Adapting has been top of mind for me during the last few months. The world has experienced monumental change in a short time. I’m constantly thinking about how I should adjust to my current reality.
During a conversation last week, Tom shared a professional realization. He has long believed that great partnerships lead to success in his line of work. Therefore, identifying great partners is crucial. He has always established relationships with and evaluated potential partners through in-person interaction. That approach served him well for over a decade. He had a lot of success working with some great people he got to know face to face. Relationships are still key in his world, but in-person dealings aren’t an option anymore. He has to find partners in a new way. He’s actively looking for ways to identify and evaluate partners virtually.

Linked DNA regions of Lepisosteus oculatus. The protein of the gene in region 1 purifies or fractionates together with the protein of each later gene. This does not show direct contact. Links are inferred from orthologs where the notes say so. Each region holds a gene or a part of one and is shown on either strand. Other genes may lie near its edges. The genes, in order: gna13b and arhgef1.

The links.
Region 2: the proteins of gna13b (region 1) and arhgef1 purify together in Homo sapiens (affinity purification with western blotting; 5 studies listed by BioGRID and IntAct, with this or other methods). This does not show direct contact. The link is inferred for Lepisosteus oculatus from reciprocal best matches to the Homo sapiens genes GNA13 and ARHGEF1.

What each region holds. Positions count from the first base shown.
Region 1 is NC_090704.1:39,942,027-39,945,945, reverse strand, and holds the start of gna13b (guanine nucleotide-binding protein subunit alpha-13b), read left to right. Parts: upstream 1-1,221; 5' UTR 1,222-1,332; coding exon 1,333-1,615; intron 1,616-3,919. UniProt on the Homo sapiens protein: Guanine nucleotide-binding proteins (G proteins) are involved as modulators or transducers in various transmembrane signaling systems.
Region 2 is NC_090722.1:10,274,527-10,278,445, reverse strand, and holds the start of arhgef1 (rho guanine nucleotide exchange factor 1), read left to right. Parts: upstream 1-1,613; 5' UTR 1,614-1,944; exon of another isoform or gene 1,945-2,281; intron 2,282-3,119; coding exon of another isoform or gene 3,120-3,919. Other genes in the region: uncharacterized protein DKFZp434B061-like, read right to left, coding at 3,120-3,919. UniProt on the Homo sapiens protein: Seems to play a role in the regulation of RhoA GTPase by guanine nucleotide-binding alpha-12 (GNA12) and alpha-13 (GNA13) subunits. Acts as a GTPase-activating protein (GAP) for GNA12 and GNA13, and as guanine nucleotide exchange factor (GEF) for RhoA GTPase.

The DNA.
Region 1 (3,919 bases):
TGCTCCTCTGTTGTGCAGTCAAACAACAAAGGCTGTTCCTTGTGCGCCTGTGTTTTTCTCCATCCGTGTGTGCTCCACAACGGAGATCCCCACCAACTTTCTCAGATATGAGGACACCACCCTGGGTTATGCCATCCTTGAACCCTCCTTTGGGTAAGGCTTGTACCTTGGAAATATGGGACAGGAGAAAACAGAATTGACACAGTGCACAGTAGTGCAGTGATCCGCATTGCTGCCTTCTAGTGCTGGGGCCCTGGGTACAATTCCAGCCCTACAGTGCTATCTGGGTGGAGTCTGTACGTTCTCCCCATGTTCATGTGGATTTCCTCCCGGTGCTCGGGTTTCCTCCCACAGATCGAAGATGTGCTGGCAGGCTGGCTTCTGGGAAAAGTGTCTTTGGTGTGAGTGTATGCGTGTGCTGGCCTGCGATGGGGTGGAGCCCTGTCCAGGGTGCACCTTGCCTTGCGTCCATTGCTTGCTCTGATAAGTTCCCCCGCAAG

As I reflected on the conversation, a few things jumped out at me. John’s former approach was highly effective but also highly restrictive. He was limited by geographic boundaries. Sure, he could travel and whatnot, but there’s a realistic limit to how often and how far he would travel. I’d imagine there are lots of great people he never considered over the years because they weren’t near him.
The pandemic has upended life as we knew it, but humans are adaptable and I think it could lead to many amazing things. One in particular strikes me at the moment: opportunities may no longer be geographically constrained. Learning to build relationships, evaluate others, and collaborate virtually could be a game changer. Eliminating spatial boundaries could help spread opportunity more evenly. Qualified people at a geographic disadvantage could have an equal chance to get in the game. The ripple effects could be huge, reshaping our workforce and the economy.
We’re in the early phases of adapting. Lots of questions still must be answered. But the more I think about the potential of virtual work to remove boundaries, the more excited I get. This is a difficult time for everyone, but it could result in seismic change that has a long-lasting positive affect on society.